The goal is to convert as many of those free readers as possible into paid customers.

And of course, that is where you come in. You’ll be the person they hire to write that sales letter.

Step #4: Make another offer. Once a prospect has converted to a paid buyer, your client will likely sell more products to that same person.

There’s a saying in business (also known as the Pareto Principle) that 80% of a company’s revenues come from 20% of its customers. It’s easier and less expensive to sell a product or service to an existing customer than it is to get a new customer.

Step #5: Sell here and there. If the next product your client sells is similar or complementary to the first purchase, but is priced higher, this is referred to as upselling.

If the product being offered is different from the initial purchase, this is known as cross selling.

Your client might even have what’s known as a downsell. This is a product similar to the first item bought, but is priced lower.

Step #6: Profits Galore. It’s in these upsell, cross sell, and downsell stages of the buying process that your client makes the most money.

The first purchase the prospect makes usually helps your clients recover whatever money they put toward advertising the free report. These additional purchases tend to be where your client makes a profit.

Now, obviously I’ve simplified the process down to these steps, and naturally, there’s more details involved in each one.

But the point is, the more you understand the way your client operates their business, the more they appreciate your value.

And the more valuable you are, the more in-demand you become, and the more money you get paid.

Here’s something else to keep in mind. Once you understand this business model, you can use it for yourself.

You could create your own free report, offer to your own list of prospects, and write your own sales copy. It’s how email marketing and copywriting expert, Ben Settle generates a healthy six-figure income each year.

When he started his career as a copywriter, he had a list of high-paying clients. But once he learned how they made money, he started doing it for himself.

In essence, he became his own copywriting client. You can find out more about what he does here. It’s easier to achieve success when you follow the right process to build up your business.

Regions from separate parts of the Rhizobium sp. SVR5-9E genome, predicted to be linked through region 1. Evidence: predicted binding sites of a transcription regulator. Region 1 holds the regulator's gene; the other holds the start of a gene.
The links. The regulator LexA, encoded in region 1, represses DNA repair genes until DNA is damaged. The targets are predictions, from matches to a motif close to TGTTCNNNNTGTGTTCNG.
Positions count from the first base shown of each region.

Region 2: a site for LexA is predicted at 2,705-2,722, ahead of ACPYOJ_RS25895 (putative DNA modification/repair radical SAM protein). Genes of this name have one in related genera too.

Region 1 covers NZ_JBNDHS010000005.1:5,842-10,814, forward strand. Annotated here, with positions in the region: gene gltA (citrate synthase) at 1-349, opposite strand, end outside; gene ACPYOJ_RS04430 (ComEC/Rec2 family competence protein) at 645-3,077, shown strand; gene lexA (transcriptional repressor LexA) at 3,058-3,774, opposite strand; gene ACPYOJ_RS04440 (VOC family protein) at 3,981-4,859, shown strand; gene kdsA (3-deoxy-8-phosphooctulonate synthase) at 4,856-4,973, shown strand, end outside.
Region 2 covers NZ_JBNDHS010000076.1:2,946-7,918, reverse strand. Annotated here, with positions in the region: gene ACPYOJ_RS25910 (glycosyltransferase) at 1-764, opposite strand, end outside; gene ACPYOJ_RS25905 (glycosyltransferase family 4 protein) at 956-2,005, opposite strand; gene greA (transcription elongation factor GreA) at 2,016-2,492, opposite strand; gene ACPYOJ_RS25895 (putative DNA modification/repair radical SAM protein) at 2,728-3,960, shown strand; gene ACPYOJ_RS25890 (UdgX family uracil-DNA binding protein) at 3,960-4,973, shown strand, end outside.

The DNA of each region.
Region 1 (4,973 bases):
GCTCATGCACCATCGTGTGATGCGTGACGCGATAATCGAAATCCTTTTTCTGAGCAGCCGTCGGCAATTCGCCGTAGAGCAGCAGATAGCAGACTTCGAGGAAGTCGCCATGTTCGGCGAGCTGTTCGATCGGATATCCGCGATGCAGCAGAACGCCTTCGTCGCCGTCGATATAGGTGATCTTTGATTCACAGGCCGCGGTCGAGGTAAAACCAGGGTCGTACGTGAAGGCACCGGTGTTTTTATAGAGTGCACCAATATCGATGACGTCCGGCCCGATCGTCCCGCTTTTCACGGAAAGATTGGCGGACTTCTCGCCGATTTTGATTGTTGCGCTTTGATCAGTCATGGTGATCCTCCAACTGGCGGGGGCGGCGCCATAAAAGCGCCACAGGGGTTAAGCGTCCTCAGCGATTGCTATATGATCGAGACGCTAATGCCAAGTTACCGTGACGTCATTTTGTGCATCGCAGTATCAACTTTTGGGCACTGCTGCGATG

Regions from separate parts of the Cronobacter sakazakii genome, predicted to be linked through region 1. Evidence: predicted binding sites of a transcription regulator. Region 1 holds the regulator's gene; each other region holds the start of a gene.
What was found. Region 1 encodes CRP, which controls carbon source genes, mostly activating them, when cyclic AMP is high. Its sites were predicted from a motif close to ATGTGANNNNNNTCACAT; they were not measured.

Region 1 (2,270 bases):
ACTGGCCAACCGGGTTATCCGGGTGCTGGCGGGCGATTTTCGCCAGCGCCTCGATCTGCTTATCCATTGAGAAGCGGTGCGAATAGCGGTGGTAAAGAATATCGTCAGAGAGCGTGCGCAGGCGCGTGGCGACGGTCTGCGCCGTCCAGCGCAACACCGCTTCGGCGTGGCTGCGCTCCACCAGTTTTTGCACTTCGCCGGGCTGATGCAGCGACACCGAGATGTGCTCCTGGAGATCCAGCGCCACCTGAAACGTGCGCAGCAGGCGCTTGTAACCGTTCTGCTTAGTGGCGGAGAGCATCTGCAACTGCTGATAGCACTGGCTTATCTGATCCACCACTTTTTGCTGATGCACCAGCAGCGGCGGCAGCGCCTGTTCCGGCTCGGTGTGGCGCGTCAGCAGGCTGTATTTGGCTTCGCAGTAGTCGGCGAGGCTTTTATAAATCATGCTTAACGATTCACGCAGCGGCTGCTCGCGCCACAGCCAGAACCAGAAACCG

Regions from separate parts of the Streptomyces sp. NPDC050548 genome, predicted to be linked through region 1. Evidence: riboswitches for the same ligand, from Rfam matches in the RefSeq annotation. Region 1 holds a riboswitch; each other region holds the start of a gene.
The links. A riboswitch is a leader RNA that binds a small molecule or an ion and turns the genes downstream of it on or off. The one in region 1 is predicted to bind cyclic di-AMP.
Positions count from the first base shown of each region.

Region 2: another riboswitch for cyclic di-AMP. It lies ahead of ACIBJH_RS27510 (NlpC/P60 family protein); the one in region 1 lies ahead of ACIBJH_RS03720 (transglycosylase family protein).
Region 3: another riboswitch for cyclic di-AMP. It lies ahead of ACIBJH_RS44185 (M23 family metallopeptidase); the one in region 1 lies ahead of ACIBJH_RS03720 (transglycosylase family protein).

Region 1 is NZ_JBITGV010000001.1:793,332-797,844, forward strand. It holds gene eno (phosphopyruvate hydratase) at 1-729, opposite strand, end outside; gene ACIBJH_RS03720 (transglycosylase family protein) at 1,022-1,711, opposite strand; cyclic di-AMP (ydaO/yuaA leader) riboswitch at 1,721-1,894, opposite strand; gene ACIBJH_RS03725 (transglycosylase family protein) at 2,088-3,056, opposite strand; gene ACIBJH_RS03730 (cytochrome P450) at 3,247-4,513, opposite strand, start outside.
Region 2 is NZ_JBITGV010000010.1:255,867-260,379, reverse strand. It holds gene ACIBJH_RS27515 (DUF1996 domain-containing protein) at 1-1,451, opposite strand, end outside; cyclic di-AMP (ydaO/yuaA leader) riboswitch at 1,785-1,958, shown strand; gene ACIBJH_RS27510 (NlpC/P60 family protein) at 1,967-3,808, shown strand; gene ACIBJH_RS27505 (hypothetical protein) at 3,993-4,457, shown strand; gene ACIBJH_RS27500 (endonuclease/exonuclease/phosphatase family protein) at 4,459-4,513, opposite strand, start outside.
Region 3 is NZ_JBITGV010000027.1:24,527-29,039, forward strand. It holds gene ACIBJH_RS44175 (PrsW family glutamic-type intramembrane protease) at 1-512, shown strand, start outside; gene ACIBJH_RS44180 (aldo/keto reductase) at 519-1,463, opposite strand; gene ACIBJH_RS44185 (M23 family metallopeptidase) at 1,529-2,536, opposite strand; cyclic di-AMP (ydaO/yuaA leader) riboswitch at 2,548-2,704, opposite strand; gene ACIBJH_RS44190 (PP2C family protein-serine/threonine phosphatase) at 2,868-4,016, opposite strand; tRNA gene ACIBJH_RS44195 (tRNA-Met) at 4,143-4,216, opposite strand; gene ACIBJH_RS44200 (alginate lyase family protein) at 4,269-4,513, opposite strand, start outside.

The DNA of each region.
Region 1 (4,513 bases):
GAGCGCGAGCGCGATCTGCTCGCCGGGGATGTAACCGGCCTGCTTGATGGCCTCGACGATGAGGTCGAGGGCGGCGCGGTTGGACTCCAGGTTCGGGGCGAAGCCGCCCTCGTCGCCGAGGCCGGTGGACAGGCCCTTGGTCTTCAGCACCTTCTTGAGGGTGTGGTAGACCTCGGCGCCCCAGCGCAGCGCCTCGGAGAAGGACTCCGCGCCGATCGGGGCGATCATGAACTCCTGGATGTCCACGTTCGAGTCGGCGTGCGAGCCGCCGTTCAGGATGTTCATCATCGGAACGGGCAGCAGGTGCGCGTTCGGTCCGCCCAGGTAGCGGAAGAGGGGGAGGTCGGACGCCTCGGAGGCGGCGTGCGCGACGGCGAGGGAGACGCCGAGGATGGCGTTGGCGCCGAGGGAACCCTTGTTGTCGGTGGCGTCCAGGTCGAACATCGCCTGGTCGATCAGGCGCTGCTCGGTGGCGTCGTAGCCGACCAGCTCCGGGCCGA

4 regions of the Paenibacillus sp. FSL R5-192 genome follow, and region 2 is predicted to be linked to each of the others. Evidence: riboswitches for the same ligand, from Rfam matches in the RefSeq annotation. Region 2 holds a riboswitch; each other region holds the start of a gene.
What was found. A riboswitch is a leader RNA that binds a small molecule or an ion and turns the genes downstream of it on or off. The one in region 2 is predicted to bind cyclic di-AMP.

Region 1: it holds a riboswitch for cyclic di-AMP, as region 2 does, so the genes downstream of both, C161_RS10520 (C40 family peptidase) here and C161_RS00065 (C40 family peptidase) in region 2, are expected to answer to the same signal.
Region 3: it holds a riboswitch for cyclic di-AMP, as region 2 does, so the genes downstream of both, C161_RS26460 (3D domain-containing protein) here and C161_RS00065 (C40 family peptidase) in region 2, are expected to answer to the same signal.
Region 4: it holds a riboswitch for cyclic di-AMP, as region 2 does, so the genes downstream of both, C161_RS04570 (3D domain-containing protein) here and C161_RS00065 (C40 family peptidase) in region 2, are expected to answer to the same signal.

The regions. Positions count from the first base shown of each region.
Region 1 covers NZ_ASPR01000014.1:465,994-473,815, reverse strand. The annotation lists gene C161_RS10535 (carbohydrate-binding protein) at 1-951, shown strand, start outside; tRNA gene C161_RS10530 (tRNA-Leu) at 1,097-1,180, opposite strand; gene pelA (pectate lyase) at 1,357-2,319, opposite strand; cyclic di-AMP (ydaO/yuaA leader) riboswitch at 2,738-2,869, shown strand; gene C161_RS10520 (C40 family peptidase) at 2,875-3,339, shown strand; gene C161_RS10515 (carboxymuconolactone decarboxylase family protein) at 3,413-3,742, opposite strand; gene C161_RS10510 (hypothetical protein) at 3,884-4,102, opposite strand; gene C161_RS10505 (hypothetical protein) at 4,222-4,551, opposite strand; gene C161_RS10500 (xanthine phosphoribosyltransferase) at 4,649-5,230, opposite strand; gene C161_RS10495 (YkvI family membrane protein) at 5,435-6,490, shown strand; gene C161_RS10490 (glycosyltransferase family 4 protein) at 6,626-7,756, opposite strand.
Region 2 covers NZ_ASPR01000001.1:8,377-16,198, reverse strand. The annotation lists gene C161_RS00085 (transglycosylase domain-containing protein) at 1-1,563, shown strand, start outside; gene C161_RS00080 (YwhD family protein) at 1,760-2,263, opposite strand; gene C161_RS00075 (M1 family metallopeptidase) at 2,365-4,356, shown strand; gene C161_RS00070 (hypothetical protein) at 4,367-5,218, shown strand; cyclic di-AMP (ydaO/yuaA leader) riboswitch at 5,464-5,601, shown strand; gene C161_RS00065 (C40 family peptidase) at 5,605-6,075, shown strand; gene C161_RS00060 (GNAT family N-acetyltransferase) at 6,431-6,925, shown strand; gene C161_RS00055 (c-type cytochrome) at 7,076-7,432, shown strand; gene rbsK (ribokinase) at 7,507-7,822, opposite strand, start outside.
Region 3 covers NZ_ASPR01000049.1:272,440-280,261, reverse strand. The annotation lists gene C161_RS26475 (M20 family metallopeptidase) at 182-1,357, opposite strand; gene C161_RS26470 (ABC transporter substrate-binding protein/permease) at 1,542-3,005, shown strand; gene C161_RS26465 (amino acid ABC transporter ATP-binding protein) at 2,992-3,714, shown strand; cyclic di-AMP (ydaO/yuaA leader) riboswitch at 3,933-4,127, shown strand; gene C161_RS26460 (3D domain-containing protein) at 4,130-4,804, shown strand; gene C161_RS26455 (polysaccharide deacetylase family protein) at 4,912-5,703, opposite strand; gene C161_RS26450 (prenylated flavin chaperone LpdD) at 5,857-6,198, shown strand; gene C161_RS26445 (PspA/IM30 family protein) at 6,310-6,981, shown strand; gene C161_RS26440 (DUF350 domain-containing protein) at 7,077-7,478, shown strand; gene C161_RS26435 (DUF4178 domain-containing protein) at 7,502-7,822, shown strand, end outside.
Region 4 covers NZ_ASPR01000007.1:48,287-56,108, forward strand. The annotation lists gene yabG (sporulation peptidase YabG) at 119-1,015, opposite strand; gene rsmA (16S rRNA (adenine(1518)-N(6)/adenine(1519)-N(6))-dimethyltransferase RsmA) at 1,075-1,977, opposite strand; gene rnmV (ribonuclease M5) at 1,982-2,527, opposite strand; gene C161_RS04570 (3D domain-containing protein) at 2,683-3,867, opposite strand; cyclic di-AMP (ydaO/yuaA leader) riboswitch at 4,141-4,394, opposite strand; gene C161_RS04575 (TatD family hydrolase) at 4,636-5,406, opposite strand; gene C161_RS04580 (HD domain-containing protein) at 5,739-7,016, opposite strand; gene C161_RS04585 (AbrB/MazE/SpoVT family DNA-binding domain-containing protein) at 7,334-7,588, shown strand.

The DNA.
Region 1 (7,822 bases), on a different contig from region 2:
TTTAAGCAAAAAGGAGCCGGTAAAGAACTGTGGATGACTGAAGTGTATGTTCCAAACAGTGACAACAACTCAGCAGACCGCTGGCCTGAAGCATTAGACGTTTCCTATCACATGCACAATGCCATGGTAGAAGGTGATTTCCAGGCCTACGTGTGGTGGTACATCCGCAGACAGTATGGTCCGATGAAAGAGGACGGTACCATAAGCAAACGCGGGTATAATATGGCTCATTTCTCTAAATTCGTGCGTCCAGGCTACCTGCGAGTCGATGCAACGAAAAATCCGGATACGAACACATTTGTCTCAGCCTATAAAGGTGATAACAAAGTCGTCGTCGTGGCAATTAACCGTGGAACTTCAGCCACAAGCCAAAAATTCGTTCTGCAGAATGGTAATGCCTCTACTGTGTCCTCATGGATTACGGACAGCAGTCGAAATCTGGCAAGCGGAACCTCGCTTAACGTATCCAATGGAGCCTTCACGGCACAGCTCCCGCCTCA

Million-dollar fame and fortune in bodybuilding. Turns out, bodybuilders use weight lifting as a way to attract fans much like the way your client uses a free report to attract prospects.

And once they get that fan base, then they upsell and cross sell fitness-related products such as supplements, diet plans, and workout regiments. Some bodybuilders even have their own clothing line.

Most of the bodybuilders I mentioned in this article have a million-dollar-plus net worth. For instance, Rich Piana had a $2 million net worth. Ronnie Coleman’s net worth is roughly $10 million.

Of course, Arnold has the highest net worth at $400 million, but most of his fortune came after he retired from the sport.

10-Minute Workday

10-Minute Workday

If you want to be a well-paid writer without having to land clients or spend hours every day working on your business — Ben Settle’s 10-Minute Workday shows you how to create an easy email business. Learn More »

Click to Rate:
Average: 5.0
Published: November 19, 2018

Guest, Add a Comment
Please Note: Your comments will be seen by all visitors.

You are commenting as a guest. If you’re an AWAI Member, Login to myAWAI for easier commenting, email alerts, and more!

(If you don’t yet have an AWAI Member account, you can create one for free.)

This name will appear next to your comment.

Your email is required but will not be displayed.

Text only. Your comment may be trimmed if it exceeds 500 characters.

Type the Shadowed Word
Too hard to read? See a new image | Listen to the letters

Hint: The letters above appear as shadows and spell a real word. If you have trouble reading it, you can use the links to view a new image or listen to the letters being spoken.

(*all fields required)